Earlier in 2013, McDonnell and his mother traveled to Tanzania with Save the Children to see firsthand the impact of global poverty.  McDonnell said that it was his first time to really see the impact of hunger. While in Tanzania, McDonnell met 16-year-old Frank Kapeta, a Save the Children Youth Ambassador who as a young boy ate as little as one meal a day.  The two traveled to Frank’s village where his grandmother showed McDonnell how to make ugali, a staple food in the village. It is ground flour and water and has little to no nutritional value.

McDonnell and his mother have been leading the #IFYouTube campaign focused at calling the online community to action concerning hunger. For McDonnell, this issue is very important and must be tackled. His experience in Tanzania humbled him and led him to use his online presence to fight hunger and encourage others to do likewise. His is an example of a “YouTube Sensation” gone right.

– Amanda Kloeppel
Source: Metro

The Maasai Brand: Fighting for Cultural Heritage

For consumers in the Western world, buying unique jewelry or clothing with distinctly foreign influences may seem a natural part of the quest for personal style. For many communities in developing countries, however, these items or designs are a part of cultural heritage. A recent BBC spotlight on one such culture — the Maasai in Kenya and Tanzania — explores why some forward thinkers in Africa are partnering with intellectual property groups to protect their heritage.

Tourist practices have long been questioned as exploitation, such as taking photographs of natives without permission or in return for money, or disrupting natives’ daily lives by gawking. For the Maasai, these tourist practices also violate deeply ingrained cultural superstitions. In an interview with BBC, Maasai leader Isaac ole Tialolo shared that twenty years ago a tourist took a photo of him without permission. “We believed that if somebody takes your photograph, he has already taken your blood,” Isaac explained. Angered, Isaac destroyed the tourist’s camera.

More than exploitative tourist practices, what concerns Isaac is “use and abuse” of the Maasai culture. 80 companies worldwide use the name or the image of the Maasai, whether for Land Rover accessories, athletic and orthopedic shoes, or Louis Vuitton’s Masai line.

The fight against exploitation of cultural trademarks is not a new one. For example, in the mid-1970’s the Navajo Nation unsuccessfully tried to copyright the word “Navajo” to restrict who could apply the term to products; this resistance against outside use has continued, notably in a 2011 lawsuit the Navajo Nation brought against the clothing chain Urban Outfitters for using the term “Navajo.”

In some respects, the quality and representation of the items carrying cultural brands is a concern. “Tacky is a good word,” Navajo Times contributor Bill Donovan said of the Urban Outfitter items in an interview with NPR. “The Navajo Nation has been very sensitive about people using their name to promote tacky products.” For the Maasai name to be attached to orthopedic trainers or beach towels — items that do not even represent their namesake — is similar abuse.

Today, many Maasai leaders are attempting to stand for their cultural heritage. But Isaac ole Tialolo understands the entire Maasai nation must agree to this. He hopes they will be successful in uniting the Maasai for intellectual property rights. The NGO Light Years IP works alongside Maasai leaders — as it has in a number of developing countries — to educate the Maasai in what they are aiming to do.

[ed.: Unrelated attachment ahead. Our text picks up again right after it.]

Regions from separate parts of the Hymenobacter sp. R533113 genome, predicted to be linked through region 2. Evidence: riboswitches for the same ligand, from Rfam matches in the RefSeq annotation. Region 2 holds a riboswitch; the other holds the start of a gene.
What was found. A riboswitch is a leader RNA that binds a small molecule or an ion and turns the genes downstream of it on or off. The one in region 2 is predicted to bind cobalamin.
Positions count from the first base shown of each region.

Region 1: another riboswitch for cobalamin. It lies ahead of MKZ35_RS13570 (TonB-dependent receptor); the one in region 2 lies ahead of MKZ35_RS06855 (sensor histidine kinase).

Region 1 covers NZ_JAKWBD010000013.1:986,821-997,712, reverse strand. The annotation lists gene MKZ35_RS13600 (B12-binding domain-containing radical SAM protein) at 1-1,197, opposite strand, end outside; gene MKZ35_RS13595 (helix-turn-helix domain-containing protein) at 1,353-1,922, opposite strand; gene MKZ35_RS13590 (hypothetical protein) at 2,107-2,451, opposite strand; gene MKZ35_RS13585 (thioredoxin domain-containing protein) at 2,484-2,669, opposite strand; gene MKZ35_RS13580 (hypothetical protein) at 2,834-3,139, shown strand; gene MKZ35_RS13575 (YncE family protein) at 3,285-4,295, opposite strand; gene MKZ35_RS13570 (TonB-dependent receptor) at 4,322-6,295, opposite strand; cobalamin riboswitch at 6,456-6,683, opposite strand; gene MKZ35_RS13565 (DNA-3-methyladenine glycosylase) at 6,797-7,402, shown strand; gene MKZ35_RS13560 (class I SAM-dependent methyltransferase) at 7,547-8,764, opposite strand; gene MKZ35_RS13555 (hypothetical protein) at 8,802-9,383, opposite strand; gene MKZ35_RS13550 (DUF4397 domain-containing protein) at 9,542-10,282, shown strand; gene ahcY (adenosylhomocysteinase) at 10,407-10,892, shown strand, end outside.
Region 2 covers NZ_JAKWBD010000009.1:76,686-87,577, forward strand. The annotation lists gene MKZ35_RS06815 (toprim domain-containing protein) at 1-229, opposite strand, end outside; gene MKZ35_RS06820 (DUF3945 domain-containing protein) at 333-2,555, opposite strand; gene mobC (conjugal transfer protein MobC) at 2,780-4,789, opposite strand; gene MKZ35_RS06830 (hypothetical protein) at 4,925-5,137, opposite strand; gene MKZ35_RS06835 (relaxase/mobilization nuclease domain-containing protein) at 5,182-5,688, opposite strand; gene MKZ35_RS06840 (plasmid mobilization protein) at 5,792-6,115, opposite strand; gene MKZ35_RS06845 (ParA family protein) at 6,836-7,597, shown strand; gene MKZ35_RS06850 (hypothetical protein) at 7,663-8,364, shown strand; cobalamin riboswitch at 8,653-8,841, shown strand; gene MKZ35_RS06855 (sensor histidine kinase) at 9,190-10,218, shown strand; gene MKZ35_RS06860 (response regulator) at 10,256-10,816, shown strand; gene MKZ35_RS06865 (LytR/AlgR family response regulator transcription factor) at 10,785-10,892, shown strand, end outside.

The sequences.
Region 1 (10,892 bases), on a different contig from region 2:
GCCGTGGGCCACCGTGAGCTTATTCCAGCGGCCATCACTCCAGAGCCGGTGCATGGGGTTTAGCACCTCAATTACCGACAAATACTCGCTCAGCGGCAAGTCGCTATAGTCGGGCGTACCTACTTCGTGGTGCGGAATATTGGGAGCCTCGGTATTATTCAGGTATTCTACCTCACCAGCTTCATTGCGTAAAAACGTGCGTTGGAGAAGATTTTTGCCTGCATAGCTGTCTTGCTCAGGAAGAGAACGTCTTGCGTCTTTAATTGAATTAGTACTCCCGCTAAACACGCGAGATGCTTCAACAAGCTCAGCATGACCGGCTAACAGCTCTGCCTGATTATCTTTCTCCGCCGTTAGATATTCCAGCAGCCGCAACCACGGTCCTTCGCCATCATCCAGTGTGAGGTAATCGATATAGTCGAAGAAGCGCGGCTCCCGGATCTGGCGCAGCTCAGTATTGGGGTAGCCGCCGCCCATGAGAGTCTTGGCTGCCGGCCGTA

The Maasai have a strong sense of ownership of their culture, says Isaac. As the Maasai become educated and the rest of the world becomes informed on the matter, branding consultant Bruce Webster says “they’ll win the PR battle absolutely.”

– Naomi Doraisamy

Source: BBC,Guardian,NPR
Photo: BBC

10 Millions Homes Lit in 10 YearsIt is hard to imagine paying for electricity is like paying for a cell phone. Firstly, outside of the US, the majority of the world pays for their cell phones with ‘pay-as-you-go’ or prepaid plans. This way, companies can estimate their monthly profits and users can get as much as they need without overpaying. This issue is similar to what many living in rural areas or off-grid areas in Africa were dealing with when it came to electricity in their homes.

With 1.4 billion people living outside of the main grids, getting the lighting to their homes was often expensive and an inefficient chore. Many used kerosene or oil lamps. Connecting to the main grids is ridiculously costly, even for an average American.  Off.Grid:Electric has combined the business plan of the mobile industry with the use of solar power and mobile stations to help power homes in Tanzania.

Off.Grid: Electric was founded in 2011 by Xavier Helgesen, Joshua Pierce, and Erica Mackey. It sets up ‘M-Power Hubs’ which use solar energy to charge individual attachments that are placed on roofs of homes. The installation fee is $6 and the weekly charge to run two lights and a cell-phone charger is a mere $1.25. Customers can increase the types of services they want, be it adding a television, radio, or more lights. A major reason why the costs are affordable is that none of the actual products are owned by the customers, the products are rented.

Mackey, a UCLA graduate who also attended Oxford’s Saïd Business School, had spent a good part of her young adult life split between California and Africa. Understanding how companies and organizations must alter themselves to African customers is extremely important, she says. “There’s definitely an art to figuring out how to run a Western-style company in an African context.” She claims that mimicking the way cell phone companies in Africa managed to deal with the unprecedented 72 fold increase in cell phone users from 2000 to 2011 gave her company a good insight on how to market and handle a similar process with delivering solar power.

Off.Grid:Electric plans to extend its services out of Arusha, Tanzania and expects to reach 10 million homes in the next decade across Africa.